NEW YORK (Reuters) - Consumer sentiment slid to a 16-year low in June while house prices suffered record annual drops in April, according to data Tuesday that suggested a retrenchment in spending that will keep squelching economic growth.
The Conference Board’s monthly survey of consumers showed the overall index of consumers’ mood fell to 50.4 in June, the lowest since 47.3 in February 1992.
The index has now dropped by more than half since 111.90 last July, before the housing market troubles triggered the most severe credit crisis in at least a decade.
“To put it in perspective, that’s a bigger decline than what we saw after the September 11 attack and Hurricane Katrina,” said Dana Saporta, economist at Dresdner Kleinwort Securities.
“It sends out the signal that the consumers are not about to ramp up their spending,” she said. “We worry about the contraction in the economy once the tax rebates dissipate.”
In addition, the survey showed an index measuring consumer expectations for the future sank to a record low as inflation forecasts matched an all-time high this month.
The inflation threat has been highlighted in the past 24 hours by massive price increases announced by some of the world’s largest basic materials conglomerates.
First, mining titan Rio Tinto secured an agreement with China’s largest steel maker to nearly double the price Rio gets for iron ore, and rival producer BHP Billiton is expected to follow through with similar price hikes.
Then early Tuesday, Dow Chemical Co. said it would raise prices up to 25 percent, just weeks after the largest U.S. chemicals maker implemented a 20 percent across-the-board price increase.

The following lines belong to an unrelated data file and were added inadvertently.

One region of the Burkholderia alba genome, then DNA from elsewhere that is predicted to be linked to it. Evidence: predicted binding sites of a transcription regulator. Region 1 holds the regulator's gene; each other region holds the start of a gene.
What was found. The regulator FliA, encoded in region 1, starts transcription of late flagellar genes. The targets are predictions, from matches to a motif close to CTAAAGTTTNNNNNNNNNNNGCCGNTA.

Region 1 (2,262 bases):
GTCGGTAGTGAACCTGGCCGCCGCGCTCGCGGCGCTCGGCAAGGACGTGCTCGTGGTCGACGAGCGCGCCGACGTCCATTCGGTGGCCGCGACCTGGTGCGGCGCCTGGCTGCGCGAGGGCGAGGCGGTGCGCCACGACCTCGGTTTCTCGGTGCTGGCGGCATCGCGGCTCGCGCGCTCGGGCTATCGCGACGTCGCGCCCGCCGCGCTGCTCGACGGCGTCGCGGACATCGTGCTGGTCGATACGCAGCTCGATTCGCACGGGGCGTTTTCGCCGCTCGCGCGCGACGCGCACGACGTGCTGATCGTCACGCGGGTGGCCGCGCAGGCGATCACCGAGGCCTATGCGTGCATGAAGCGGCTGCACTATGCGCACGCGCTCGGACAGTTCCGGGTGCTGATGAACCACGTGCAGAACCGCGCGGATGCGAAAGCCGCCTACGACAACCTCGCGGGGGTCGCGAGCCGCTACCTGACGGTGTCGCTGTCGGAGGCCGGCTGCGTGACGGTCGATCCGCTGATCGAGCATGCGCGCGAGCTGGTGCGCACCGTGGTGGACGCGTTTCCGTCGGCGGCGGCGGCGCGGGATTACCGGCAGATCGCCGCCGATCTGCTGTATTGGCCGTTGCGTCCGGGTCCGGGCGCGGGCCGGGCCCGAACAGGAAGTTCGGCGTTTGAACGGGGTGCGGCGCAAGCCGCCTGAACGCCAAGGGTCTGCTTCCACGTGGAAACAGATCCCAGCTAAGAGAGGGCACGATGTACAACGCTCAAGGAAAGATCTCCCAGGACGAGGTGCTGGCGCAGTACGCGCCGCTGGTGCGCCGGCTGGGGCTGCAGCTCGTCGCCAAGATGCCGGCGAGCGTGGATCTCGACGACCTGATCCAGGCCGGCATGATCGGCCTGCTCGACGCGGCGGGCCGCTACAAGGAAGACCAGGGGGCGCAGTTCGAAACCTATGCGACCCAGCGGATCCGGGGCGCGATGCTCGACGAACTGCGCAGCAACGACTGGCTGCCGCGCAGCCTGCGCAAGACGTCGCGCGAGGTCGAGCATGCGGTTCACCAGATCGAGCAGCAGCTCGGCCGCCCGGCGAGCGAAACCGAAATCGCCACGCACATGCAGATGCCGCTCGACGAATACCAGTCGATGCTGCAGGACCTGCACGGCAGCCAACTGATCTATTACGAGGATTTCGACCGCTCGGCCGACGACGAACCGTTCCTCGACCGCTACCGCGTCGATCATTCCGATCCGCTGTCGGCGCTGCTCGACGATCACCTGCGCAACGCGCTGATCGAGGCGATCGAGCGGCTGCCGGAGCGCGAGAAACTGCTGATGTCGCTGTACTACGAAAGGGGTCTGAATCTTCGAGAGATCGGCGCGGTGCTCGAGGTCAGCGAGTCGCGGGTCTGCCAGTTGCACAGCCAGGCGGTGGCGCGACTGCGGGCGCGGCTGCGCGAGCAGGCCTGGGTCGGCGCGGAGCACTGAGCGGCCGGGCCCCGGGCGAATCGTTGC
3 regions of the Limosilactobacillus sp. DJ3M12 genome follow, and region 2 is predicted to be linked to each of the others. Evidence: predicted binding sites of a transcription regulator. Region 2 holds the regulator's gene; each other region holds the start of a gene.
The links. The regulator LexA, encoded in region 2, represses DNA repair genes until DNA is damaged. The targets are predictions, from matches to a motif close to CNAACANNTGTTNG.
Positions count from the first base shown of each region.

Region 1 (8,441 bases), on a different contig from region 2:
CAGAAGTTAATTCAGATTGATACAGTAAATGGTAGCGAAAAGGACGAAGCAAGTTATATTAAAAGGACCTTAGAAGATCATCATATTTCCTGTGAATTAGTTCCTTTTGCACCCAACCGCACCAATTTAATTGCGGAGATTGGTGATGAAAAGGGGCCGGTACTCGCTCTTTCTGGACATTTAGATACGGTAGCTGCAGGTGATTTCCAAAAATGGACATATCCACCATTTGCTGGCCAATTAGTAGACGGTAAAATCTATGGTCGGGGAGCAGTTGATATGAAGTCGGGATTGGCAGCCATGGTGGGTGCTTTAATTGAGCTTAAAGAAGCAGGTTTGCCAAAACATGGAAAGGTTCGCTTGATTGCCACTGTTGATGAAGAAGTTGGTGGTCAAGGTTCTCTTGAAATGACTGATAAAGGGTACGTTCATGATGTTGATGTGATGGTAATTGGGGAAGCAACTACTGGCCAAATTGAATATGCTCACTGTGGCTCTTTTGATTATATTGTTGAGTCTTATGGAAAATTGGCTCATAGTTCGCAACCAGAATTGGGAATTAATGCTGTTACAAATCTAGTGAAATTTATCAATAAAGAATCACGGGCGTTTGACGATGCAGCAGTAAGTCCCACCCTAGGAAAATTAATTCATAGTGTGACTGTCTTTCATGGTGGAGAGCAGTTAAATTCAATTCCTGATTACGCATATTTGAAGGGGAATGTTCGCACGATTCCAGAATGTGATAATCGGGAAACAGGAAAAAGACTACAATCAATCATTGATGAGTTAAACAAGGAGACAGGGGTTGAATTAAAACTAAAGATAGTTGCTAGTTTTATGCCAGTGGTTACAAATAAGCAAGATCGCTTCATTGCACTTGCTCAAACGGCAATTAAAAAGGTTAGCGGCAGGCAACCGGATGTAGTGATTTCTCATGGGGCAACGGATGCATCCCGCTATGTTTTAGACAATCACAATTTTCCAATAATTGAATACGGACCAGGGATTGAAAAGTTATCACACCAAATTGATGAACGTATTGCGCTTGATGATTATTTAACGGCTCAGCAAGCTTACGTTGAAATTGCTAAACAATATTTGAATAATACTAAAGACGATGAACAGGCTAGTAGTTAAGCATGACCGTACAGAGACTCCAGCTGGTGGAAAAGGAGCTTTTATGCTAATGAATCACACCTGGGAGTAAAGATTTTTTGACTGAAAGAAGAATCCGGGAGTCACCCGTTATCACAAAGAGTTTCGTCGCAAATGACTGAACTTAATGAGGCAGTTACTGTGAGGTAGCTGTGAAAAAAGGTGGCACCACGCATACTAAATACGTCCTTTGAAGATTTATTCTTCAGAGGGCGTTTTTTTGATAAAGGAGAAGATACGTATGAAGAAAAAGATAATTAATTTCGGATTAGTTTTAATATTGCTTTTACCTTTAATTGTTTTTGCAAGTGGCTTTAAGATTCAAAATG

U.S. home prices in April, meantime, extended their record annual slump in April although the pace of decline subsided a bit in the month, according to Standard & Poor‘s/Case-Shiller data.
S&P’s 20-city index for April posted a smaller-than-expected 1.4 percent drop from March, but it also slumped by a record 15.3 percent annually and by 17.8 percent since hitting its peak in July 2006.
By another measure, the Office of Federal Housing Enterprise Oversight, which gauges prices based on relatively low risk loans purchased by Fannie Mae and Freddie Mac, said its home price index fell 0.8 percent in April from March for a 4.6 percent annual downturn.
Both housing reports suggest consumers will be less in the mood to ramp up spending any time soon.
However, U.S. Treasury Secretary Henry Paulson said on Tuesday he thought that most of the slump in U.S. housing prices would be over by year end and that growth should be stronger by then.
In an interview on Mexican television, Paulson said the global economy was being strained by costly energy but said U.S. economic fundamentals were sound.
“I feel moderately optimistic that at the end of the year we will have signs of an economic recovery,” Paulson said. “Hopefully the biggest part of the housing decline will be over by the end of the year.”
Additional reporting by Richard Leong and Burton Frierson in New York and Glenn Somerville and Jason Lange in Cancun, Editing by Chizu Nomiyama